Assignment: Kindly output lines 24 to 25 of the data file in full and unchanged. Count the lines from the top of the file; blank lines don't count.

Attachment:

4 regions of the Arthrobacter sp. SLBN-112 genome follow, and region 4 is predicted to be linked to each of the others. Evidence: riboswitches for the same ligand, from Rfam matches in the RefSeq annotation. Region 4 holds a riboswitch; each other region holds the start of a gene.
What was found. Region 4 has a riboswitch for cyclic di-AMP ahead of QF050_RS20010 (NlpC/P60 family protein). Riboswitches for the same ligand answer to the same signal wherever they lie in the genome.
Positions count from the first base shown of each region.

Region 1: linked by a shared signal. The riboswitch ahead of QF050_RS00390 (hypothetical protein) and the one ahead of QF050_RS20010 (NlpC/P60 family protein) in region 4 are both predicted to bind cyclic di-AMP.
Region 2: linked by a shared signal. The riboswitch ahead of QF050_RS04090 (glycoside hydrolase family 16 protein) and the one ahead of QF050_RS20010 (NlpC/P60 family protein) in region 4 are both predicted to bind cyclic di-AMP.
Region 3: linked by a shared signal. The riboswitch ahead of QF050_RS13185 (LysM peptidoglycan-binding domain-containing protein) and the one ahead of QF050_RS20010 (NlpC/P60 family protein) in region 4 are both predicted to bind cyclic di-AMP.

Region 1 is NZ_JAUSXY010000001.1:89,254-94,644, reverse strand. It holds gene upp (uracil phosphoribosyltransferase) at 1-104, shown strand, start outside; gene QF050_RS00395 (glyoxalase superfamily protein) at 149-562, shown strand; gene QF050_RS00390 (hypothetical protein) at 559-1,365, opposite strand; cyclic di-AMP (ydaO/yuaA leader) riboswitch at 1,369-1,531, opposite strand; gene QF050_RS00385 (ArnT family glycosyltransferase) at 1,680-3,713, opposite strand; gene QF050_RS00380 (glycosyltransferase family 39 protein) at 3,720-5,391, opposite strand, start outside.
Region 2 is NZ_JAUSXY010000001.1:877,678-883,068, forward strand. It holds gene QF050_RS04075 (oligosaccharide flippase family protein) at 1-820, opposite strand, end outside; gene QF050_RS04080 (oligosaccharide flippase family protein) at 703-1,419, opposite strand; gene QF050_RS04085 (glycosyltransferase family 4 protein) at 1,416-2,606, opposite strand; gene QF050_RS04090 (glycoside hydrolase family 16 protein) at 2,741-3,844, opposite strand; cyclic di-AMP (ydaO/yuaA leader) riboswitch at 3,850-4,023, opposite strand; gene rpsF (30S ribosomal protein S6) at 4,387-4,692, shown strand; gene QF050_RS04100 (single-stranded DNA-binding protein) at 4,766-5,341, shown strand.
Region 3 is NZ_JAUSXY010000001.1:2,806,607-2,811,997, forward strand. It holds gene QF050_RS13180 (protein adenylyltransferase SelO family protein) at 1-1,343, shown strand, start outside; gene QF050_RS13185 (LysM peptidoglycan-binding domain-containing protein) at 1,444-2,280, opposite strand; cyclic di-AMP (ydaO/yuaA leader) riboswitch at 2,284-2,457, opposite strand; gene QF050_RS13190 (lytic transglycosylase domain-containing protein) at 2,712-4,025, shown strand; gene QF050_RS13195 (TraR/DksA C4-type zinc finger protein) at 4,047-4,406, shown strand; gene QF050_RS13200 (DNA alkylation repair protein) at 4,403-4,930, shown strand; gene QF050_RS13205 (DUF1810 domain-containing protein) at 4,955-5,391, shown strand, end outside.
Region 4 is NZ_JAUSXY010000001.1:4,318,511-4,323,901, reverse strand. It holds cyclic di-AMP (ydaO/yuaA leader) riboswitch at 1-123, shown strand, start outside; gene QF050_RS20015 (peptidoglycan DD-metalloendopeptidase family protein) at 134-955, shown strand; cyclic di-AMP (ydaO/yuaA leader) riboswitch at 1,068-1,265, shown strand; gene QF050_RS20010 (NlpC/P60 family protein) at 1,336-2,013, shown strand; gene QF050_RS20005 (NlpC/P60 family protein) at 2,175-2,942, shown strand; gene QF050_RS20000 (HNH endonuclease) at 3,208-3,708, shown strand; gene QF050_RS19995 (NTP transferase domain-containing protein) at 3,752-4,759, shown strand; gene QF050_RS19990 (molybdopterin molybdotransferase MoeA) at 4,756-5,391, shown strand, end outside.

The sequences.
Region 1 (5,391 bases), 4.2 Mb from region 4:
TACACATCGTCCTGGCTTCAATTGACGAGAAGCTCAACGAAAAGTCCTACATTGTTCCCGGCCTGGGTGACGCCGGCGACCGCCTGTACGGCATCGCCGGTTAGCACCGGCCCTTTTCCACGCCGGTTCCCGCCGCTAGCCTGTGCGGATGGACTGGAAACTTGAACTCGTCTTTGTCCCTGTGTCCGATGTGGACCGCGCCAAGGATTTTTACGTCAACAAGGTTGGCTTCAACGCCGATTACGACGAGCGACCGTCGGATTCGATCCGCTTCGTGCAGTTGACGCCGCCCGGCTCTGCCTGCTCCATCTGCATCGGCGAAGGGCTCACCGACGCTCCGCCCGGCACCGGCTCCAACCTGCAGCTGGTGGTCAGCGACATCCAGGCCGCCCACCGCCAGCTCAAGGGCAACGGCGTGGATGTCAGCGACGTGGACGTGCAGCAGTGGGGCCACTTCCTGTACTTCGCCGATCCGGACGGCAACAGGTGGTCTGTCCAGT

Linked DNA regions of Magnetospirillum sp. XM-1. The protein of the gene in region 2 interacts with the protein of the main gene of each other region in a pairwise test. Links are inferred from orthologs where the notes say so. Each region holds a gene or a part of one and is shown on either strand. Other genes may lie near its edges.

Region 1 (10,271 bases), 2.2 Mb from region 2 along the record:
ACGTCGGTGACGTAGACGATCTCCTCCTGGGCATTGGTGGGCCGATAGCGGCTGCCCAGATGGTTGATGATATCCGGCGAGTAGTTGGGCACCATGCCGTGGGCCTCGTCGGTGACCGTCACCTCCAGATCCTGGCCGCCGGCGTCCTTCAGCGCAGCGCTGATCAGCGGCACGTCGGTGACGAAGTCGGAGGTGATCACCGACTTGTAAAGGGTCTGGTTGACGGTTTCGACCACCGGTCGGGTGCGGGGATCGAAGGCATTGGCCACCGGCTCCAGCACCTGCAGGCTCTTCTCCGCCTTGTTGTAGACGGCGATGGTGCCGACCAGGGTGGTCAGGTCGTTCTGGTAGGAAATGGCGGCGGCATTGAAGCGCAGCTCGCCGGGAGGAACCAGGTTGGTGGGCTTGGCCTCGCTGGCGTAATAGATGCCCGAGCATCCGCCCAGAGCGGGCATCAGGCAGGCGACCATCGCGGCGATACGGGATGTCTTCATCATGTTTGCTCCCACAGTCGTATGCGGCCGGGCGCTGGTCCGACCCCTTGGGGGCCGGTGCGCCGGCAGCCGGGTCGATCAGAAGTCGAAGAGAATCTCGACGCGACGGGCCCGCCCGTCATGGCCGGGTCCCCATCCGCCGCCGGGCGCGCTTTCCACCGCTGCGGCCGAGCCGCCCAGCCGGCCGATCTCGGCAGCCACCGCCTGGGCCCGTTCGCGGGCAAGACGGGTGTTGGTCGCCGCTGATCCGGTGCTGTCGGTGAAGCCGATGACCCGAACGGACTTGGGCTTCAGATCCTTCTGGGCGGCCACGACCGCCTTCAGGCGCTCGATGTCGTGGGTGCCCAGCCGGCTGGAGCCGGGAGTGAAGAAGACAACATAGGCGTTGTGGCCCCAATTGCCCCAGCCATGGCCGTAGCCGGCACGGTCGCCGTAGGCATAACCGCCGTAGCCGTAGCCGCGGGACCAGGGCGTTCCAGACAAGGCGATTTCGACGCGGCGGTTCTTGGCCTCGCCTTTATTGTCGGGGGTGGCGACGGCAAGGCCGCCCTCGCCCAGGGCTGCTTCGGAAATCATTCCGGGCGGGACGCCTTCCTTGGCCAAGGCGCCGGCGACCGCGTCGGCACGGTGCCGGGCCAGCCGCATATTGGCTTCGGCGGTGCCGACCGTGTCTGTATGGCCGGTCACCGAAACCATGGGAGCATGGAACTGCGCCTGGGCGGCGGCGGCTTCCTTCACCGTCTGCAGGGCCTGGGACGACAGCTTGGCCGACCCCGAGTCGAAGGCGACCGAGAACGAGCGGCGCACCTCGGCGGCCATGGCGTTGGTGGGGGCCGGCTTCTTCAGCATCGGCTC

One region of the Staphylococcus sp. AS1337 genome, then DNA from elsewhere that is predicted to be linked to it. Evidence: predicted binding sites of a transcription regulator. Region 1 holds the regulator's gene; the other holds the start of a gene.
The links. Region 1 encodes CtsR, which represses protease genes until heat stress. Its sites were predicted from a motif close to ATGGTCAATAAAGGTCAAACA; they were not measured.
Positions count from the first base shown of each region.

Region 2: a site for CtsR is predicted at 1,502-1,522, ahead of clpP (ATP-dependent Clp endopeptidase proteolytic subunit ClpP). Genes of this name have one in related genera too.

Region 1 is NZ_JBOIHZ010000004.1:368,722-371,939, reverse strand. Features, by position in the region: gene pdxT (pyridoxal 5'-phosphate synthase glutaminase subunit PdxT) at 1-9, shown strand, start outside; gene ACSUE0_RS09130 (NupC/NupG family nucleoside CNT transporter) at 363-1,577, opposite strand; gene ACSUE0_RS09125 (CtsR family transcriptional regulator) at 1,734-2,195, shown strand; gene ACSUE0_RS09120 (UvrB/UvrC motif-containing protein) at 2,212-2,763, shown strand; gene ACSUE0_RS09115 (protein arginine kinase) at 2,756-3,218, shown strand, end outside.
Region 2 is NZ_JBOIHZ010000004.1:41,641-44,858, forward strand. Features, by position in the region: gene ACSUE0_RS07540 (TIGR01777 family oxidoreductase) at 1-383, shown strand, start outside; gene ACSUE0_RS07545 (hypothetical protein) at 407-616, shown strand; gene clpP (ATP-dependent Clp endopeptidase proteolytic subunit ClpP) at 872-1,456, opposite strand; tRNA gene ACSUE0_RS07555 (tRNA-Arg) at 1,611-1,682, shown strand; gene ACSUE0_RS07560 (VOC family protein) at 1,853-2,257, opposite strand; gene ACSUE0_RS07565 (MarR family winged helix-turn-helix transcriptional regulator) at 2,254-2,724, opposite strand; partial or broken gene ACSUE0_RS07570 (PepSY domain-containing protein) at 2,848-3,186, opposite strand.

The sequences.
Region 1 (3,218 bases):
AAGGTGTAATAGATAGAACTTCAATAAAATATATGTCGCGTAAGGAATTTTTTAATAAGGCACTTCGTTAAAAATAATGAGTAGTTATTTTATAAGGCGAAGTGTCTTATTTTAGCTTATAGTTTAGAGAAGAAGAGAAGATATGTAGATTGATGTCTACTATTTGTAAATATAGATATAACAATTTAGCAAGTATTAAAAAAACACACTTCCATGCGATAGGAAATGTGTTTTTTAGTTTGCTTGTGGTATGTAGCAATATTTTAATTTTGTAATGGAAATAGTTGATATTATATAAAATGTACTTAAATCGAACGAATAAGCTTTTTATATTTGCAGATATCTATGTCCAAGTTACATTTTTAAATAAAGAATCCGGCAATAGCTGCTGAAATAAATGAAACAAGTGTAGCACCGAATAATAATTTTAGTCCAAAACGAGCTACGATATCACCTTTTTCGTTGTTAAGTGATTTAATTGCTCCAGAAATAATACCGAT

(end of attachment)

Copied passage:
Region 1 (3,218 bases):
AAGGTGTAATAGATAGAACTTCAATAAAATATATGTCGCGTAAGGAATTTTTTAATAAGGCACTTCGTTAAAAATAATGAGTAGTTATTTTATAAGGCGAAGTGTCTTATTTTAGCTTATAGTTTAGAGAAGAAGAGAAGATATGTAGATTGATGTCTACTATTTGTAAATATAGATATAACAATTTAGCAAGTATTAAAAAAACACACTTCCATGCGATAGGAAATGTGTTTTTTAGTTTGCTTGTGGTATGTAGCAATATTTTAATTTTGTAATGGAAATAGTTGATATTATATAAAATGTACTTAAATCGAACGAATAAGCTTTTTATATTTGCAGATATCTATGTCCAAGTTACATTTTTAAATAAAGAATCCGGCAATAGCTGCTGAAATAAATGAAACAAGTGTAGCACCGAATAATAATTTTAGTCCAAAACGAGCTACGATATCACCTTTTTCGTTGTTAAGTGATTTAATTGCTCCAGAAATAATACCGAT